Updated: Thursday, 06 February 2014 14:14 | By Agence France-Presse

Plushenko, Chan eye golden start in Olympic figure skating team event

Russian figure skating legend Yvegeny Plushenko and Canadian world champion Patrick Chan will both be battling to get their nations off to a golden start in the Olympic figure skating team competition starting on Thursday.

Plushenko, Chan eye golden start in Olympic figure skating team event

Yvegeny Plushenko of Russia performs during the men's short program at the European Figure Skating Championships in Zagreb, on January 24, 2013 - by Hrvoje Polan

The inaugural ten-team event kicks off in the Iceberg Skating Palace with the men's short programme with Canada, Russia and the United States favourites with strong skaters in all four categories -- men, women, pairs and ice dancing.

"Canada is the top seed or leading the event. We're definitely looking for our team to win gold in this event," said Canadian pairs skater Dylan Moscovitch.

The men's event will be followed by the pairs short programme and the short dance with the ladies short programme and pairs free stake scheduled for Saturday and the men's and ladies free skating finals and free dance on Sunday. 

Other medal hopes include Japan, France and China, with the biggest challenge being to maintain energy levels through to the individual events.

"We will have four competitions during these Olympic Games. It will be a challenge to keep my energy throughout the competition," said Chinese pairs skater Peng Chen, 16. 

The USA won the world team trophy in 2013 and 2009 while Japan won in 2012. 

Plushenko will have to compete in the team event as the sole Russian entry in the men's event, with a decision on who will compete for the other teams to be announced on Wednesday.

The new event means that Plushenko, the 2006 Olympic champion and a two-time silver medallist, could become the holder of a record five medals, if the 31-year-old were to make the podium in both the individual and the team events.

The only skater in history to win four medals -- three in gold -- was Swede Gillis Grafstroem between 1920 and 1932. To win in front of his adoring fans would make up for the disappointment of finishing second at the 2010 Vancouver Games to American Evan Lysacek, who has not competed since.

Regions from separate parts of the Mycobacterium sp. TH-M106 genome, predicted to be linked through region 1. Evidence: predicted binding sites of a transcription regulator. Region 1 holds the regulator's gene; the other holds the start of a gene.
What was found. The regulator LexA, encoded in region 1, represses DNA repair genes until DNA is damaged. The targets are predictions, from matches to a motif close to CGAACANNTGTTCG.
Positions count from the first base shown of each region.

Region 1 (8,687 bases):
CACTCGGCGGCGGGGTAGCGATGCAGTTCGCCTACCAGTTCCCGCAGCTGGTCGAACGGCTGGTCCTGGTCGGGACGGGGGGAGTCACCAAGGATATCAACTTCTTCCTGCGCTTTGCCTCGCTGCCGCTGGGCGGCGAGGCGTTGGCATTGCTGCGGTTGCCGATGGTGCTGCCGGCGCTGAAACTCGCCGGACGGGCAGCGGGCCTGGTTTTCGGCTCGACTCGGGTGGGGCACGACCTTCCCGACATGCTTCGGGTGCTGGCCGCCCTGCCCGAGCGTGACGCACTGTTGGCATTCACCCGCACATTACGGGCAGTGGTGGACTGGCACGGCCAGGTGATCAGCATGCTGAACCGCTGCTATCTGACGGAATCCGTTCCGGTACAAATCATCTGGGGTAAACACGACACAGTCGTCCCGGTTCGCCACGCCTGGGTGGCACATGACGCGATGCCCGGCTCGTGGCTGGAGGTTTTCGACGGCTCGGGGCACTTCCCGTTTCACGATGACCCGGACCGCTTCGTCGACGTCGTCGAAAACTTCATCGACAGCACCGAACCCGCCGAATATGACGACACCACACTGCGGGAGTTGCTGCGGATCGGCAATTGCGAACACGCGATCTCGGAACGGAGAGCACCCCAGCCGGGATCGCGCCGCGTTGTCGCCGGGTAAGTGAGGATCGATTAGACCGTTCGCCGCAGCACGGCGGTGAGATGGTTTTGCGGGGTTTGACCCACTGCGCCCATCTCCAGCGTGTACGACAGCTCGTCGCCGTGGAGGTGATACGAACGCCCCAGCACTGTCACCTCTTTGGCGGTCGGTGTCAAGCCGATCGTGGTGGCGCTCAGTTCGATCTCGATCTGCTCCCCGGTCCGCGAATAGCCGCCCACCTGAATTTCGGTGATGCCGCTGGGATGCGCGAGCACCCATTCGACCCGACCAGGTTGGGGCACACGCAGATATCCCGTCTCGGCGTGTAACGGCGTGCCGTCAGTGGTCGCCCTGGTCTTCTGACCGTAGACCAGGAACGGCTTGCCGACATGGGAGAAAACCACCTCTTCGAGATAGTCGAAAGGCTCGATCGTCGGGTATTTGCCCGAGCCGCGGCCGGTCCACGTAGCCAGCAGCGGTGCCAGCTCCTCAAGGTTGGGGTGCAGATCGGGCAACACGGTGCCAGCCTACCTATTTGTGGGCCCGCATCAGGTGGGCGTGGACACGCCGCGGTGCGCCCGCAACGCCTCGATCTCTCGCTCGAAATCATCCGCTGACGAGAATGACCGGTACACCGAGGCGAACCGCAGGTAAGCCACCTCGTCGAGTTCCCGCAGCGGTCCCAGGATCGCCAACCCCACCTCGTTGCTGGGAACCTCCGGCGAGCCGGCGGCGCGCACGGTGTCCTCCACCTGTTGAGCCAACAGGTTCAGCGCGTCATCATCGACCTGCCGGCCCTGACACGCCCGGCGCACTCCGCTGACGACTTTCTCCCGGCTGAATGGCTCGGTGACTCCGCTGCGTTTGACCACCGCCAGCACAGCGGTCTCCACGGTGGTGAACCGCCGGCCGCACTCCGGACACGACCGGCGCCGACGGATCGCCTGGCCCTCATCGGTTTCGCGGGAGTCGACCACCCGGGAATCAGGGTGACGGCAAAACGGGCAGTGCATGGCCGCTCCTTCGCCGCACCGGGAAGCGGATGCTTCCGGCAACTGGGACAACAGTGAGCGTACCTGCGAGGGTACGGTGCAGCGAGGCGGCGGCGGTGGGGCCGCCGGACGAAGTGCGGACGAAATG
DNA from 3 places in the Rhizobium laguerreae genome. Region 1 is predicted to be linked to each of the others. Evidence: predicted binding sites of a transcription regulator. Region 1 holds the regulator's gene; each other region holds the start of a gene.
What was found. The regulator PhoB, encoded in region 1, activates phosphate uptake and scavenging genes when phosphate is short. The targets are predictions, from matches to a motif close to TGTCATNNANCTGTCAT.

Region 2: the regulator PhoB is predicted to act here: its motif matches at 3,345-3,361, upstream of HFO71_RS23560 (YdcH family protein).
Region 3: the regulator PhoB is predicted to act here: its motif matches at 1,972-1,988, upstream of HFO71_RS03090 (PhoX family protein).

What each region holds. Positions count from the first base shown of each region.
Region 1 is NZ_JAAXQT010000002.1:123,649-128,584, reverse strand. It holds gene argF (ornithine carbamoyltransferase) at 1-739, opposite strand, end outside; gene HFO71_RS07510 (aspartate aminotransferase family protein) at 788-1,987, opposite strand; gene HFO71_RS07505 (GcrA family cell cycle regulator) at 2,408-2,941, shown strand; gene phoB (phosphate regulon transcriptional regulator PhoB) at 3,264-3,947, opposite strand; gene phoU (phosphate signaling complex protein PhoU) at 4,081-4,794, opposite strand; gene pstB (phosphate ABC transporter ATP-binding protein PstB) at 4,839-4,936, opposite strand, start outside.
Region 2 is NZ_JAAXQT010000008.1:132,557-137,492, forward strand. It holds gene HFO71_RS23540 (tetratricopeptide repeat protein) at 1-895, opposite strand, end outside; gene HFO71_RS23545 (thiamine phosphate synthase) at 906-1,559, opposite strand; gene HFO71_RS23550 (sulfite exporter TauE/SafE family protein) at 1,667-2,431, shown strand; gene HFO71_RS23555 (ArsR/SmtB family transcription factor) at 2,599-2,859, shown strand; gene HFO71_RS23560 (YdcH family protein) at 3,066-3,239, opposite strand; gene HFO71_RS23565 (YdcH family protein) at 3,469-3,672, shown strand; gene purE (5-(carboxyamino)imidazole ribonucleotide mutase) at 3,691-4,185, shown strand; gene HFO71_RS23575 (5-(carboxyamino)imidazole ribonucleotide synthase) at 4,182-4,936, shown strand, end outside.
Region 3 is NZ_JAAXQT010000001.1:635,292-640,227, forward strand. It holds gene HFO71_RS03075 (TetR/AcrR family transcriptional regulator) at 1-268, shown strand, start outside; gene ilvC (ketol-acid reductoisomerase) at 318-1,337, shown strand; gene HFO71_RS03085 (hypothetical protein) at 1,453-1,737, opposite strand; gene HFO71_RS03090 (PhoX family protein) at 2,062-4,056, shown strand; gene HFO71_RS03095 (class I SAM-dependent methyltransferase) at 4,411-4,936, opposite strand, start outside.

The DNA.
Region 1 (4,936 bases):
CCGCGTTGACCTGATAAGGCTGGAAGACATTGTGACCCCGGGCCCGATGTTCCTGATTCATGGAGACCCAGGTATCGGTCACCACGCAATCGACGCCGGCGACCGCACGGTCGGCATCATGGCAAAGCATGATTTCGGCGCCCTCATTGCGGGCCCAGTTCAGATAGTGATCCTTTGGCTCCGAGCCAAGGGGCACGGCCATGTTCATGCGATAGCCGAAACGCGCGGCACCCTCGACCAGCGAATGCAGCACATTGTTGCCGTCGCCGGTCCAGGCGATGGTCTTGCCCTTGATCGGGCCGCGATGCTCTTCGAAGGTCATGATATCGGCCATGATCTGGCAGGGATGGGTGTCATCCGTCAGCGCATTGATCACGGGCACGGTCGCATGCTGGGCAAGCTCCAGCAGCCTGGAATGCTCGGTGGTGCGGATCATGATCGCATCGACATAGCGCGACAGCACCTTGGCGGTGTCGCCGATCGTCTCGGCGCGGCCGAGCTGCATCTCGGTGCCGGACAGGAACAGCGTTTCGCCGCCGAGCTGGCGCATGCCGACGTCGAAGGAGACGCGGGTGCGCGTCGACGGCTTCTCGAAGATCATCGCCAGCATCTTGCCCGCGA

"The team medal is the first that is at stake and it's very important and prestigious. So there's a lot of responsibility on our whole team," Plushenko's coach Alexei Mishin said.

Japan's Yuzuru Hanyu and Mao Asada, Russia's pairs Tatiana Volsozhar and Maxim Trankov; American ice dancers Meryl Davis and Charlie White and Canadian rivals Tessa Virtue and Scott Moir are all top skaters for their nations.

"It's a great chance to break the ice for the team, not only the figure skating team but the whole Canadian Olympic team," said Chan.

In the individual events starting next week, Chan enters as favourite for men's gold from Thursday, February 13, with South Korea's Kim Yu-Na the star of the women's event, starting on Friday, February 19.

If he wins the individual gold Chan would also become the first Canadian man to do so. Chan, 22, who finished just fifth in Vancouver, has won the last three world titles.

Yuzuru Hanyu beat Chan however in the Grand Prix final and should be a challenger along with fellow Japanese Daisuke Takahashi and Tatsuki Machida and Spaniard Javier Fernandez, the world bronze medallist.

Kim, 23, will defend her title after 18-months off following her Vancouver success and an Olympic season hampered by a right foot injury.

She won the world title last year and will be bidding to become the first woman since Katarina Witt in 1988 to defend the Olympic title.

Japan's Mao Asada, 23, a two-time world champion, is her biggest challenger after taking silver in Vancouver.

Russian Julia Lipnitskaia, who at 15 became the youngest European champion last month, is also a medal hope, along with Italy's Carolina Kostner and Americans Gracie Gold and Ashley Wagner.

Russia will be looking for titles after their failure to land gold in Vancouver with world pairs champions Volosozhar and Trankov their biggest hope.

They were however beaten by German rivals Aliona Savchenko and Robin Szolkowy at the Grand Prix Final in December. The Germans won bronze in Vancouver. 

China have two pairs medals hopes -- Olympic silver medallists Pang Qing and Tong Jian and teammates Peng Cheng and Zhang Hao. 

The ice dance gold should be a duel between US world champions Davis and White and Canadian Olympic champions Virtue and Moir.

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